Who Are The American Poor? See How The Demographics Of Poverty Have Shifted Over 50 Years

January 16, 2014  |  

It’s been 50 years since Lyndon B. Johnson declared a war on poverty. And while things have changed, poverty certainly hasn’t been eliminated. In comparison to 1967, poverty in 2012 has fallen to 15 percent from 19 percent, according to the U.S. Census Bureau. Adjusting for historical inflation, Columbia University researchers say poverty dipped to 16 percent from 26 percent. It’s a so-so improvement, but experts are more intrigued by who is poor and how this has changed over five decades, Pew Research reports.

Most Americans who are poor are between the ages of 18 and 64. The problem is, according to the study, is the percentage of poor Americans in this age range has risen from 41 percent in 1959 to 57 percent in 2012.

The elderly, on the other hand, have seen better financial progress. Back in 1966, 27 percent of Americans over the age of 65 were poor. In 2012, that figure plummeted to just over nine percent.

Despite the fact the elderly population has nearly doubled over 50 years, there were 1.2 million fewer poor aging Americans in 2012. Researchers applaud Social Security benefits for this steep drop in poverty.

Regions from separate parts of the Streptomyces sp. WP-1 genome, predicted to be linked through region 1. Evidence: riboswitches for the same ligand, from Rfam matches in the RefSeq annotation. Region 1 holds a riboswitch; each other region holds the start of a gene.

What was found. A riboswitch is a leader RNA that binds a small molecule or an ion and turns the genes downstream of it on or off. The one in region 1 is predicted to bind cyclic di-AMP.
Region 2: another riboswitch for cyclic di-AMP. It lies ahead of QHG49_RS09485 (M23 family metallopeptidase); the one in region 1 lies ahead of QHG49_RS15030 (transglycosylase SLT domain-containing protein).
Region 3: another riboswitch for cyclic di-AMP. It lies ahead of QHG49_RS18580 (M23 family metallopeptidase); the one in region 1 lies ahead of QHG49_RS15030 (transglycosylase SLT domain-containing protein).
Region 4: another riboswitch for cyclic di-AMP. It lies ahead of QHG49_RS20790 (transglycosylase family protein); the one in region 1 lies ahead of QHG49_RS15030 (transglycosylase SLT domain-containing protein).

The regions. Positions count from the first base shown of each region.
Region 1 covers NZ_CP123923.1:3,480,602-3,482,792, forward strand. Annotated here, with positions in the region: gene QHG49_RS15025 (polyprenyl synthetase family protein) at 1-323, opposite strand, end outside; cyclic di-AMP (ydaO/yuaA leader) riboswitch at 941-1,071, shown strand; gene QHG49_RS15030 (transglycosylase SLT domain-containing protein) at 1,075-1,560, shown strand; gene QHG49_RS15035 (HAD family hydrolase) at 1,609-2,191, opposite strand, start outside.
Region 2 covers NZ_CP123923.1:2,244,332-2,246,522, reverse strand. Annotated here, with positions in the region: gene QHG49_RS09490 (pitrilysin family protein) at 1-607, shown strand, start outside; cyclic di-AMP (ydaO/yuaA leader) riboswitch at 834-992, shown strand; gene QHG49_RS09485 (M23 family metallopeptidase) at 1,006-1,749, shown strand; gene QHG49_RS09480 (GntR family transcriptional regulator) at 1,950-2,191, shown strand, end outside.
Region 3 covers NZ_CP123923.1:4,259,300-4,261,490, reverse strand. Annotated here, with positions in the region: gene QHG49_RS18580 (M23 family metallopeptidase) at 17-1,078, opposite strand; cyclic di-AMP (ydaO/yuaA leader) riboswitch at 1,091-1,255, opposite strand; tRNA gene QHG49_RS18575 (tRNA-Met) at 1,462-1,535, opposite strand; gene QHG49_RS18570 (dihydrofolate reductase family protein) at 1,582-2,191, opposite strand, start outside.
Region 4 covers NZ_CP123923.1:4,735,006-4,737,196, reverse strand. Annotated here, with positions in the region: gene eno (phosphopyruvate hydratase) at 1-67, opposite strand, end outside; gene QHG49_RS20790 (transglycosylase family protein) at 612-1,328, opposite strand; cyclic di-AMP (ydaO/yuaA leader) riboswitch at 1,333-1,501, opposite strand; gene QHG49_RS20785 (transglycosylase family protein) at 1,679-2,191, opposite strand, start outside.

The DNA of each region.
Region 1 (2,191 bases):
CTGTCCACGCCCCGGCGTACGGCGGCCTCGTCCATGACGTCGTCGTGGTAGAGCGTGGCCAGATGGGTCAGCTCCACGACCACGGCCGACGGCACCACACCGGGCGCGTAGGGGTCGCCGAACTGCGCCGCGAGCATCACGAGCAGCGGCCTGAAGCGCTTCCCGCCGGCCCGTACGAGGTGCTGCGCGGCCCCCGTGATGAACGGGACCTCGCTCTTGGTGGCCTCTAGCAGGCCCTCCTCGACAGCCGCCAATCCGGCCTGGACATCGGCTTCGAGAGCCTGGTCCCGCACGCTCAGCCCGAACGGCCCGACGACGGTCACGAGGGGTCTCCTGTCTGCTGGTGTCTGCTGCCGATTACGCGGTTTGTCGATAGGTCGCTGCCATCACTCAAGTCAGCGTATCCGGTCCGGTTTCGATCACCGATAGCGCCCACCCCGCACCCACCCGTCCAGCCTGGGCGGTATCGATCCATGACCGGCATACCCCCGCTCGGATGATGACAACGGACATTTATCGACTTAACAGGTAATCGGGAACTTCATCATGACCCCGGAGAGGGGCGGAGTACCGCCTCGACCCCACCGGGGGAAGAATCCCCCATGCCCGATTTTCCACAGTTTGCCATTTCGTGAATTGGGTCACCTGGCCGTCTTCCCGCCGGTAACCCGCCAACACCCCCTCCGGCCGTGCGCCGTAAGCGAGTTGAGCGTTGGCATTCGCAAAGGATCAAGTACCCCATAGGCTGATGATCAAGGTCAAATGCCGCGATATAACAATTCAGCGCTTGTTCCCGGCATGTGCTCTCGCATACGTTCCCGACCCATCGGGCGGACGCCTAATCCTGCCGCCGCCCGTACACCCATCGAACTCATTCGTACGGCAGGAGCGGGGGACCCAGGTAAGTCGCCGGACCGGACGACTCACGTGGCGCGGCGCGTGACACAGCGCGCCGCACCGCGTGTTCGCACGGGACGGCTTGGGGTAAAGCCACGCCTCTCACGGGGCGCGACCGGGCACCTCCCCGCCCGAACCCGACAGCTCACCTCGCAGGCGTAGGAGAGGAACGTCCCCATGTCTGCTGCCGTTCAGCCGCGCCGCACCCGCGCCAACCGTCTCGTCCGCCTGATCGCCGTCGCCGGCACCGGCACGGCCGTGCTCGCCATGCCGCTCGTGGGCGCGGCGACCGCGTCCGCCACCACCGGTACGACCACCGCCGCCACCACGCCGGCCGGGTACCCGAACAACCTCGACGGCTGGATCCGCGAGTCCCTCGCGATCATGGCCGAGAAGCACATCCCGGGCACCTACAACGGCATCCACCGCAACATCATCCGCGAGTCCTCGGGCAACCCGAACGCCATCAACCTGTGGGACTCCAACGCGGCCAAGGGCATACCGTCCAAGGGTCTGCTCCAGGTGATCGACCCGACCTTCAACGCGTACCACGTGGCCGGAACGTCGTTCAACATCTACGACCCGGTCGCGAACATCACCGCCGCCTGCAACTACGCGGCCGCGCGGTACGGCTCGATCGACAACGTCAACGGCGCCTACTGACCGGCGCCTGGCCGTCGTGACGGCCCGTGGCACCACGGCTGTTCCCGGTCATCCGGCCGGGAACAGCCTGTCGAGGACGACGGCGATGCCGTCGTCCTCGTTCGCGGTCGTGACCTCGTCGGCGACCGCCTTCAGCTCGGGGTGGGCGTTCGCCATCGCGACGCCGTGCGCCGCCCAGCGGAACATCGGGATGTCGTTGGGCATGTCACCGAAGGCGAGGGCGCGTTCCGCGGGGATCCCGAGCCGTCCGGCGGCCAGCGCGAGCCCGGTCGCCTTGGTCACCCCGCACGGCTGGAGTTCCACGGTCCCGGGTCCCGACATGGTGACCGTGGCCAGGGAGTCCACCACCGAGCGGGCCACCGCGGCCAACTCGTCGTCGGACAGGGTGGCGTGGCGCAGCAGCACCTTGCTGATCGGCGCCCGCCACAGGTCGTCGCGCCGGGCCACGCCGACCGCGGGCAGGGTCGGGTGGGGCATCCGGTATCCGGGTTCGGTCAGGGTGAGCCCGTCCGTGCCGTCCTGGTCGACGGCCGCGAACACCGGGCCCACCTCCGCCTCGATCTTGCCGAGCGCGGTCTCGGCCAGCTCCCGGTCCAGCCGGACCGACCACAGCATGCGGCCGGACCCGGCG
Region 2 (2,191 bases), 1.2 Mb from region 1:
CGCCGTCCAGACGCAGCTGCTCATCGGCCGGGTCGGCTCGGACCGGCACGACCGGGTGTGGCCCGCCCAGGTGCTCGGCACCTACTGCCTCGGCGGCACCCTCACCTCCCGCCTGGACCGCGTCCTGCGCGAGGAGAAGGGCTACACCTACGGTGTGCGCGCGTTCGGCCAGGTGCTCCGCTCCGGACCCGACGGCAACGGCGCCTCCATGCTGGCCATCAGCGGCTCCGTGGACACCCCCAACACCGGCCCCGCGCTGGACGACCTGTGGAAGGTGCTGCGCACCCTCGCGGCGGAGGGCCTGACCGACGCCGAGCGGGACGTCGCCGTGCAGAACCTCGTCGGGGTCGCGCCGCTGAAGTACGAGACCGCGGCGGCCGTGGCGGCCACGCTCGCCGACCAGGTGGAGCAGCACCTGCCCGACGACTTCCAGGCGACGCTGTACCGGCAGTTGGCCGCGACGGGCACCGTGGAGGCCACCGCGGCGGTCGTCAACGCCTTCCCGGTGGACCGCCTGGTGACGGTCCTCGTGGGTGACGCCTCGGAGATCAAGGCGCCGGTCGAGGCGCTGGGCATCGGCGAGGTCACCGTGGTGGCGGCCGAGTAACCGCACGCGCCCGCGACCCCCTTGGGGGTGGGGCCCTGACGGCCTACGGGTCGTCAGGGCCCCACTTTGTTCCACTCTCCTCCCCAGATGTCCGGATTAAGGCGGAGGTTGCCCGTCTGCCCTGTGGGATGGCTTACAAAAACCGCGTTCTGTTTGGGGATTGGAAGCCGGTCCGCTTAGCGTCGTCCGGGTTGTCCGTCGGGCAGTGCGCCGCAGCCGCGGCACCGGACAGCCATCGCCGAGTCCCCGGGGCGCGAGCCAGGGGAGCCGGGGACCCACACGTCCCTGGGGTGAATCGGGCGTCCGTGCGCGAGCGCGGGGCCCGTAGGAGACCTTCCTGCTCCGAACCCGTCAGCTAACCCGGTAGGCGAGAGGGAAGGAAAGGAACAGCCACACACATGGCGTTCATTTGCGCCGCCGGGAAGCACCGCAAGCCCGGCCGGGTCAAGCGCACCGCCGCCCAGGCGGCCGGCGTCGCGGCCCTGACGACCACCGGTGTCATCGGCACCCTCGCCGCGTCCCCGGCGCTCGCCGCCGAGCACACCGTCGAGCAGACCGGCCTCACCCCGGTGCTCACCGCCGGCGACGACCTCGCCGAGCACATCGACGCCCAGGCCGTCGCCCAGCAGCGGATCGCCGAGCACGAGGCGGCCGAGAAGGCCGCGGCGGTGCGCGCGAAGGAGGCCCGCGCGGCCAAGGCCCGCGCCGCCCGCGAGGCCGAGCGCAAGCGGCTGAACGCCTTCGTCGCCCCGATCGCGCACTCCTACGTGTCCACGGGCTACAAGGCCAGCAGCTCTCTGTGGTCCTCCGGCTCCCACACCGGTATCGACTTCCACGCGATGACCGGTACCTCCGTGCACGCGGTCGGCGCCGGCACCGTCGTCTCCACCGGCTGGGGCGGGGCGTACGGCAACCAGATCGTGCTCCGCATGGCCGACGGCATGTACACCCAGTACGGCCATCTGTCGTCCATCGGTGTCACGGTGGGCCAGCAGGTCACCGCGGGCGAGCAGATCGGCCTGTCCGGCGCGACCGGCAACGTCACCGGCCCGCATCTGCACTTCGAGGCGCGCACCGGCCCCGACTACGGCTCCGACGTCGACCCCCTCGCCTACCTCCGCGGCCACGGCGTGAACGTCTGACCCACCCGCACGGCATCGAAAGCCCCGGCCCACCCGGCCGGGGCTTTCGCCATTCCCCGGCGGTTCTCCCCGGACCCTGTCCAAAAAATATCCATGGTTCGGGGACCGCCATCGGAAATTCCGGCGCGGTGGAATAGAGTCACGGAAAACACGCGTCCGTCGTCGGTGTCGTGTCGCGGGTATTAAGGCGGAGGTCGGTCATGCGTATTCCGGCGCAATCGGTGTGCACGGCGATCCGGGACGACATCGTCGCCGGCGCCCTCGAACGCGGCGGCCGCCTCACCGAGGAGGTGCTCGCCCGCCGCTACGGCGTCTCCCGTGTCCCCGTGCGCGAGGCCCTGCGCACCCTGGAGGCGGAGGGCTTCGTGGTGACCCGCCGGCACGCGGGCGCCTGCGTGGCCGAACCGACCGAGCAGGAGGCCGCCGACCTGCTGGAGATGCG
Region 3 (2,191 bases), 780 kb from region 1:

Child poverty was at its worst in 1959 — nearly 30 percent of kids under the age of 18 were poor. It dropped at its lowest in the 1970s at around 15 percent, but now America’s child poverty rate is climbing back up at around 23 percent. Experts believe that the 2007/2008 economic downturn is the culprit behind the rise of impoverished children.

There have also been changes in the structure of the poor family. In 1973 — the earliest year that has compiled this data — about 51 percent of poor households were headed by a married couple; nearly 45 percent were led by women. In 2012, more than half (5o.3 percent) of poor households are female-headed; 39 percent are led by married couples.

Based on geographic location, the West — California, Arizona, Idaho, etc. — once had the lowest number of poor Americans at about 15 percent in 1969. Now that crown has been passed on to the Northeast at 16 percent. In 2012, “poverty is more evenly distributed,” Pew Research says, but “still heaviest in the South.”

There is good news, too! Poverty among Black Americans has fallen dramatically. Back in 1966, 42 percent of African-Americans were plagued by poverty. In 2012, that figure has dropped to 27.2 percent. This figure, however, is double the poverty rate of Whites which stands at 12.7 percent — 1.4 percentage points higher than 1966.

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